• Revive the World Trade Organization: Reform the dispute-settlement mechanism, with shorter deadlines for rulings and a higher standard of review to limit appeals; agree on acceptable defensive trade remedies; launch new plurilateral agreements.

Slow Climate Change

  • Strengthen Paris Agreement Climate Commitments: At COP-26 in November 2021 boost commitments under the Paris Climate Agreement to ensure the achievement of net-zero greenhouse-gas emissions by 2050.

  • Build Climate Resilience into Economic Recovery: Commit a significant portion of economic-recovery funding to climate mitigation/adaptation; boost investment in renewable technologies; cut and eventually eliminate fossil-fuel subsidies; develop a common approach to taxation of carbon emissions and to border-price adjustments to avoid trade frictions.

Deal with China

  • Pursue Reciprocity in Economic Relations with China: Agree to reciprocity of opportunity as the organizing principle in dealings with China on market access, investment, and protection of intellectual property.

  • Create a Vice-Presidential-Level China Working Group: Upgrade the recently created transatlantic China forum to one chaired by the U.S. vice pres­ident and comparable officials in Europe, and include cabinet officers, to share intelligence and planning for challenges posed by China.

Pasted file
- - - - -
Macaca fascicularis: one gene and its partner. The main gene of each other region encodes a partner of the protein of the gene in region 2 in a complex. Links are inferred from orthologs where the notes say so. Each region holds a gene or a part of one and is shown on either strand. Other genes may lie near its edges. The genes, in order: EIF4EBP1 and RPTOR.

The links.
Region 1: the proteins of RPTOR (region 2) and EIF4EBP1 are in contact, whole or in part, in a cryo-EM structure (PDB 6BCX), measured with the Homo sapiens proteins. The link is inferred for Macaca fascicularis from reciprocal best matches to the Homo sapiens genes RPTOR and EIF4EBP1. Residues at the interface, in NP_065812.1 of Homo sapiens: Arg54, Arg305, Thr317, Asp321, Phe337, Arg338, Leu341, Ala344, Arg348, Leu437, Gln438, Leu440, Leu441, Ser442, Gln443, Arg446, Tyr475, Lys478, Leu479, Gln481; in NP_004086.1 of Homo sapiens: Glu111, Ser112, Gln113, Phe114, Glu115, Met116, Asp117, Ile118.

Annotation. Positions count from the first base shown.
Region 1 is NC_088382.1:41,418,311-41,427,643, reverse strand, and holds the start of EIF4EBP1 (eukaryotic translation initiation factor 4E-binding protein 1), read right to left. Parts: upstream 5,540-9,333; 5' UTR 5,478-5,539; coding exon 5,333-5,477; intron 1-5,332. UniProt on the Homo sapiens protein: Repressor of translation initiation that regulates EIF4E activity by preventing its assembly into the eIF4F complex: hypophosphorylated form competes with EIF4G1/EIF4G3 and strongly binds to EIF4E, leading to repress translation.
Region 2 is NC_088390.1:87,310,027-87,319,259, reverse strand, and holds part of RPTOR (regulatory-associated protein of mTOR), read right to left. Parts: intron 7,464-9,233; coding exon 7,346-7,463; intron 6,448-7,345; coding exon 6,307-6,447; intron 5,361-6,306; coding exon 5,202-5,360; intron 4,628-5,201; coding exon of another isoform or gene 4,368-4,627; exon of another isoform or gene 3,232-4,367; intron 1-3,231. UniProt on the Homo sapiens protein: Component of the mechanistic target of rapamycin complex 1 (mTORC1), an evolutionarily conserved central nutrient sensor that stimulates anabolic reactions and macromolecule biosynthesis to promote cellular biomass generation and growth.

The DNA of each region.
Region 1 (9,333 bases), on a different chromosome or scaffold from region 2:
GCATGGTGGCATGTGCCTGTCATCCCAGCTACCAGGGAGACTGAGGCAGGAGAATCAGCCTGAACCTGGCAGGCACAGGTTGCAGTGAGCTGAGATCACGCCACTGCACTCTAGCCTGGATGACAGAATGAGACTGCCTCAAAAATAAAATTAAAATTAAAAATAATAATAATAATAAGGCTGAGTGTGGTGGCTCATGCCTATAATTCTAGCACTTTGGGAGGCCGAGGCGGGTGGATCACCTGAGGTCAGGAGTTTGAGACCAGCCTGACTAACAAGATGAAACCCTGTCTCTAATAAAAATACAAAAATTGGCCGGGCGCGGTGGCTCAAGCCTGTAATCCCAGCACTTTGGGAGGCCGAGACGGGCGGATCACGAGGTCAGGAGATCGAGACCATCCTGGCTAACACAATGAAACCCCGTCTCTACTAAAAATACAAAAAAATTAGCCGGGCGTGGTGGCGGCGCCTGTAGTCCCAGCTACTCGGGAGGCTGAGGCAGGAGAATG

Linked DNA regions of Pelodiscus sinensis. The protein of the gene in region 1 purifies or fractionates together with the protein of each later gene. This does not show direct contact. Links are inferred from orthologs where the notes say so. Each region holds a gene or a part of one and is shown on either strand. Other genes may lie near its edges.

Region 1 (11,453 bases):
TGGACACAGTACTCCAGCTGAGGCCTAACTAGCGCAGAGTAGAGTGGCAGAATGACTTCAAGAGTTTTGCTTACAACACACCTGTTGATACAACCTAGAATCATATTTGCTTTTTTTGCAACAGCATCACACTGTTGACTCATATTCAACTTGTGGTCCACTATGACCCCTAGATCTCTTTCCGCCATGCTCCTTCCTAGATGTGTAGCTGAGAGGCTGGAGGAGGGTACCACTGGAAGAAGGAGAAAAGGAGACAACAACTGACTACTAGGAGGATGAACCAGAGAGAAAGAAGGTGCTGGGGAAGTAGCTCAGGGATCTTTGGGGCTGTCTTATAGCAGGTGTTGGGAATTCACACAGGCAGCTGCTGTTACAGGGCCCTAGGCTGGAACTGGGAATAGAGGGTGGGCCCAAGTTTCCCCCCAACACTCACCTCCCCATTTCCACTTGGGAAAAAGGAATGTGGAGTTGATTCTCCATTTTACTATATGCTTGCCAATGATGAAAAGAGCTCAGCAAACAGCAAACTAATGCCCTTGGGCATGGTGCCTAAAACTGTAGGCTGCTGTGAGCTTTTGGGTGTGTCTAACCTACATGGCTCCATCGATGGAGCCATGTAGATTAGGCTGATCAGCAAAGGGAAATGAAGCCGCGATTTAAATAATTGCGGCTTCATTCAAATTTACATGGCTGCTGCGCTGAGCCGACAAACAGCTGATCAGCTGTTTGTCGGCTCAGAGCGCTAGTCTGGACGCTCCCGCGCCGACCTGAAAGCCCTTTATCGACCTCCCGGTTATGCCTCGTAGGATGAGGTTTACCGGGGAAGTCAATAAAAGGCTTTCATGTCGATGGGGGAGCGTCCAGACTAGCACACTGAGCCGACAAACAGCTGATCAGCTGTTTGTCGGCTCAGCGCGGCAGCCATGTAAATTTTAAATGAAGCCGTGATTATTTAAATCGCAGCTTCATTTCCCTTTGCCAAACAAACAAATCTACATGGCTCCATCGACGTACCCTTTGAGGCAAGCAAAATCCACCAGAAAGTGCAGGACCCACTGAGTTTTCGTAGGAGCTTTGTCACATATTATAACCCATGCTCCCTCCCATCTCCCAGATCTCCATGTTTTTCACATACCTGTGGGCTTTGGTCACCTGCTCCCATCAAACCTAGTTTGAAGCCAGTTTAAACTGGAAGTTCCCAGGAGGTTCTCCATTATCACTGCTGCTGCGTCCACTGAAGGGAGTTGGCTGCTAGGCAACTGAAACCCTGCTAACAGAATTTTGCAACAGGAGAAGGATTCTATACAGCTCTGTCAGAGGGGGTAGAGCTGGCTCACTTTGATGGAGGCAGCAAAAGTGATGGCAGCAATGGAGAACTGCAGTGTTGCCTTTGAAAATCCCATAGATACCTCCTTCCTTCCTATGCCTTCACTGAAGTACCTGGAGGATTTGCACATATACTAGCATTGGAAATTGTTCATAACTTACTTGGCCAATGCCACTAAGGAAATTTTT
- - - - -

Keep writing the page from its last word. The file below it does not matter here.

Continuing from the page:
Reclaim Technological Leadership

  • Jointly Support Pre-Competitive Emerging Technology R&D: Provide financial and regulatory incentives for emerging technologies—such as artificial intelligence, 5G, and successor generations of telecommunications technology, quantum information systems, robotics, battery storage, synthetic biology—and target tax incentives and investment to promote linkages between U.S. and European regional technology clusters.

  • Create Legal and Ethical Standards on Emerging Technologies: Develop ethical and legal norms on artificial intelligence, synthetic biology, and other new tech­nologies that promise advances in health, energy, and food production, but also raise questions about consumer safety, ecological stability, and privacy.

Strengthen Security in a Shared Threat Environment

  • Emphasize Defense Modernization: Avoid fighting over the 2 percent defense spending target, and invest in research and development, force levels, readiness, and infrastructure to ensure NATO provides deterrence and defense against Russia and crisis response on its southern flank. The United States should maintain a robust mili­tary presence in Europe.

  • Develop a Joint Approach to Russia and Reengage with Iran: Establish the param­eters, goals, and timing of any mutual reengagement with Russia. Clearly articulate the preconditions Moscow needs to meet to justify reengagement. The United States should rejoin the Joint Comprehensive Plan of Action if Iran comes into full compliance with the original agreement. Separately, begin talks with Tehran on missiles, counterterrorism, deconfliction, and human rights.

  • Jointly Combat Cyberattacks: Develop new doctrines and technologies to combat cyberattacks, with specific emphasis on cyber defensive and offensive operations, and cooperate in countering malign foreign interference in democracy.